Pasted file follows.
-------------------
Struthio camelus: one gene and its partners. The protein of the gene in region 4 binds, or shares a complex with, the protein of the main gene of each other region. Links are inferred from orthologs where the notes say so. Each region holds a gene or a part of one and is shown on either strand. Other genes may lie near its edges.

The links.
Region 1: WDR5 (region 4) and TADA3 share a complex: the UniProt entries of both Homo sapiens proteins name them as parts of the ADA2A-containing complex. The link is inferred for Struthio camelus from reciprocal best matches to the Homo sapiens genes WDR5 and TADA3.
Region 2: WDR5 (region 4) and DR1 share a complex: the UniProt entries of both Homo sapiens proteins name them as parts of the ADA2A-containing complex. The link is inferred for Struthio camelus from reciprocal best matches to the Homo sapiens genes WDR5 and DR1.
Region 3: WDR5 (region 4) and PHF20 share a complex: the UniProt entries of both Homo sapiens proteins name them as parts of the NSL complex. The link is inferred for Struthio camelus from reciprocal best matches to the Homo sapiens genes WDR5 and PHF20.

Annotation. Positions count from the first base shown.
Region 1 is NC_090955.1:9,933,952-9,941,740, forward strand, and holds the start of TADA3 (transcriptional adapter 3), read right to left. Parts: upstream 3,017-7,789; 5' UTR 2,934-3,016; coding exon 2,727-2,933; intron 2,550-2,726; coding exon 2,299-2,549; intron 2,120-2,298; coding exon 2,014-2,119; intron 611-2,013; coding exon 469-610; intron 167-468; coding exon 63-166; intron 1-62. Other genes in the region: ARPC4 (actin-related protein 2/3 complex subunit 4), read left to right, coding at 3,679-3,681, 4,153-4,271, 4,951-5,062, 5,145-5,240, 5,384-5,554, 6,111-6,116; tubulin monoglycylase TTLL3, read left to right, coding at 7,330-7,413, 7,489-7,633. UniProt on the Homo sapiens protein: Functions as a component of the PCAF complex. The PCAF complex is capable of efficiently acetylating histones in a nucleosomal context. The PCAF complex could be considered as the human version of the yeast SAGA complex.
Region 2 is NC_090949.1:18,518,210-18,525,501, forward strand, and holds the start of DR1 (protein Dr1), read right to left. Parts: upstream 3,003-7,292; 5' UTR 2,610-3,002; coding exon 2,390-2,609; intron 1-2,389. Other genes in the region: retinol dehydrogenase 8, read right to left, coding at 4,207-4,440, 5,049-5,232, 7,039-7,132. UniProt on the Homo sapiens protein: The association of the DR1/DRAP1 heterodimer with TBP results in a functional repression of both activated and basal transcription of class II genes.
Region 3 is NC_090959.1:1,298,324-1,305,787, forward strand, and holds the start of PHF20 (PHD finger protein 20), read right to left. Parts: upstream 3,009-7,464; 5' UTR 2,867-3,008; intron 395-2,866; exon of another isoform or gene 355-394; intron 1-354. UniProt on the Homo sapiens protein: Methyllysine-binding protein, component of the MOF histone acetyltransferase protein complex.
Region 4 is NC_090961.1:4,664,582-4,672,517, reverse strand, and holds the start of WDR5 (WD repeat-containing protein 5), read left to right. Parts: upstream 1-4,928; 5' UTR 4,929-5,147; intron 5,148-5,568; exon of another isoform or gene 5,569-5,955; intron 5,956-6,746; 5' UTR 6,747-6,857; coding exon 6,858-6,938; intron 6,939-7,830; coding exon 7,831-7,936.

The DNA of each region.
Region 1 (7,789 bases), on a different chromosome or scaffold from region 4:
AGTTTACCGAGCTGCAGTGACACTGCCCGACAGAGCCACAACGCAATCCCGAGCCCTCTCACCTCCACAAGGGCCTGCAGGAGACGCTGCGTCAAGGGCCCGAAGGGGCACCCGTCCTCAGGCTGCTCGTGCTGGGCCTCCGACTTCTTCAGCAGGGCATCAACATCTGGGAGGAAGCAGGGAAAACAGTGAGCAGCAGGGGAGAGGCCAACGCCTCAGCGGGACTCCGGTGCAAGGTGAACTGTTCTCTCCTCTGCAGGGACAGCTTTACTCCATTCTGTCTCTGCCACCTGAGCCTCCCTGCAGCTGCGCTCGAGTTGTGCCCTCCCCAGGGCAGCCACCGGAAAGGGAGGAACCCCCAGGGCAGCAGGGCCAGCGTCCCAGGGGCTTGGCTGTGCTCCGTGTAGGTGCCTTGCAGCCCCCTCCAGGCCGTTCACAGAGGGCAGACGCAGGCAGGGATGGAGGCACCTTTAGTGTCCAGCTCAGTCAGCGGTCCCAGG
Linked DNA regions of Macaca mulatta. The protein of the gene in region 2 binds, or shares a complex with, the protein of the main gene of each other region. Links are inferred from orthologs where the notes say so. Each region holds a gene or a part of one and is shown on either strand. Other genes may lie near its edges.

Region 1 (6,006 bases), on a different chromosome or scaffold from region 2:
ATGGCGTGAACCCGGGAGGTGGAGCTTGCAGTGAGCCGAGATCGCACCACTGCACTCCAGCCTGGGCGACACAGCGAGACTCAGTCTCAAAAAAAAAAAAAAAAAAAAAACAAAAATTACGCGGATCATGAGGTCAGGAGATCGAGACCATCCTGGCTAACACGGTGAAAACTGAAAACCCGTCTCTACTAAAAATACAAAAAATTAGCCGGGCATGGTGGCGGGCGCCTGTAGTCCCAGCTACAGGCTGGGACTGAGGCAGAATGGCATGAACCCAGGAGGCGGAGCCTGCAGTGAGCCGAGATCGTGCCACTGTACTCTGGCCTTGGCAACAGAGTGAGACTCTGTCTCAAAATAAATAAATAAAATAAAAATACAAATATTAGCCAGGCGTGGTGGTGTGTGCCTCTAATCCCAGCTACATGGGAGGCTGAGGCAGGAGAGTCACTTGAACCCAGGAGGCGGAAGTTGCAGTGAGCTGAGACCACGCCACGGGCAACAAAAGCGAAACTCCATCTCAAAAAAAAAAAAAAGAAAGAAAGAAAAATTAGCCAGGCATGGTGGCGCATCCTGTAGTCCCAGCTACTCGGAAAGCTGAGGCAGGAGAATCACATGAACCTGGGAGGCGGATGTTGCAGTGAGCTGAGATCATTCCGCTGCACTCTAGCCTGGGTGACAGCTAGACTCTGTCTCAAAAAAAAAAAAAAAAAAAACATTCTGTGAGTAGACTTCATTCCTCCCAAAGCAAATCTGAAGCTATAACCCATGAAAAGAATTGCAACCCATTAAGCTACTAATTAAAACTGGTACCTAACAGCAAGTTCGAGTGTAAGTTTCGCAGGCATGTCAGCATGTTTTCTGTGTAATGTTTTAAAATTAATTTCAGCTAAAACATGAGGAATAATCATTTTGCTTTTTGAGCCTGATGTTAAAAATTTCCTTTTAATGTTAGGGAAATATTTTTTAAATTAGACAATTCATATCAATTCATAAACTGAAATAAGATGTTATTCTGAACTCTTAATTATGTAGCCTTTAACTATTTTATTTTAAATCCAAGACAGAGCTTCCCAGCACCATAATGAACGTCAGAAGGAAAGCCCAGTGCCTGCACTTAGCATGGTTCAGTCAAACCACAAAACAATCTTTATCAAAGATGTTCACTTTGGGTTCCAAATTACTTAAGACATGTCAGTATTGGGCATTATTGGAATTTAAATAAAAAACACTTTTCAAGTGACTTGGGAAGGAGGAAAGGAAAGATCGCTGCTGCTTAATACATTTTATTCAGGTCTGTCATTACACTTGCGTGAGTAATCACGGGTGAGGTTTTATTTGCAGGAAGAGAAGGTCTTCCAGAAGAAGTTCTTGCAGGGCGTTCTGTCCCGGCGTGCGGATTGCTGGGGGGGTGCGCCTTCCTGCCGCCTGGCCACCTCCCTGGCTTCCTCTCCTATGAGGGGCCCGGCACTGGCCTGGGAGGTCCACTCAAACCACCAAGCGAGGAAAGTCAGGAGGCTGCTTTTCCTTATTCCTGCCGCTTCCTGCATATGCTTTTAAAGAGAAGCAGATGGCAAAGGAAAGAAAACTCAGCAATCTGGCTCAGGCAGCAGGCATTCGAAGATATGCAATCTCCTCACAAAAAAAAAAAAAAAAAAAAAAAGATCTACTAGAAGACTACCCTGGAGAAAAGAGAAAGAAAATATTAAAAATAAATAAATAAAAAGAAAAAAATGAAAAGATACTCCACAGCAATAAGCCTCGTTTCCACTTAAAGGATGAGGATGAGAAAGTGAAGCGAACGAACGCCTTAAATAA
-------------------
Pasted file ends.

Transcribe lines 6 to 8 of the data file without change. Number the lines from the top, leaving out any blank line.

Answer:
Annotation. Positions count from the first base shown.
Region 1 is NC_090955.1:9,933,952-9,941,740, forward strand, and holds the start of TADA3 (transcriptional adapter 3), read right to left. Parts: upstream 3,017-7,789; 5' UTR 2,934-3,016; coding exon 2,727-2,933; intron 2,550-2,726; coding exon 2,299-2,549; intron 2,120-2,298; coding exon 2,014-2,119; intron 611-2,013; coding exon 469-610; intron 167-468; coding exon 63-166; intron 1-62. Other genes in the region: ARPC4 (actin-related protein 2/3 complex subunit 4), read left to right, coding at 3,679-3,681, 4,153-4,271, 4,951-5,062, 5,145-5,240, 5,384-5,554, 6,111-6,116; tubulin monoglycylase TTLL3, read left to right, coding at 7,330-7,413, 7,489-7,633. UniProt on the Homo sapiens protein: Functions as a component of the PCAF complex. The PCAF complex is capable of efficiently acetylating histones in a nucleosomal context. The PCAF complex could be considered as the human version of the yeast SAGA complex.
Region 2 is NC_090949.1:18,518,210-18,525,501, forward strand, and holds the start of DR1 (protein Dr1), read right to left. Parts: upstream 3,003-7,292; 5' UTR 2,610-3,002; coding exon 2,390-2,609; intron 1-2,389. Other genes in the region: retinol dehydrogenase 8, read right to left, coding at 4,207-4,440, 5,049-5,232, 7,039-7,132. UniProt on the Homo sapiens protein: The association of the DR1/DRAP1 heterodimer with TBP results in a functional repression of both activated and basal transcription of class II genes.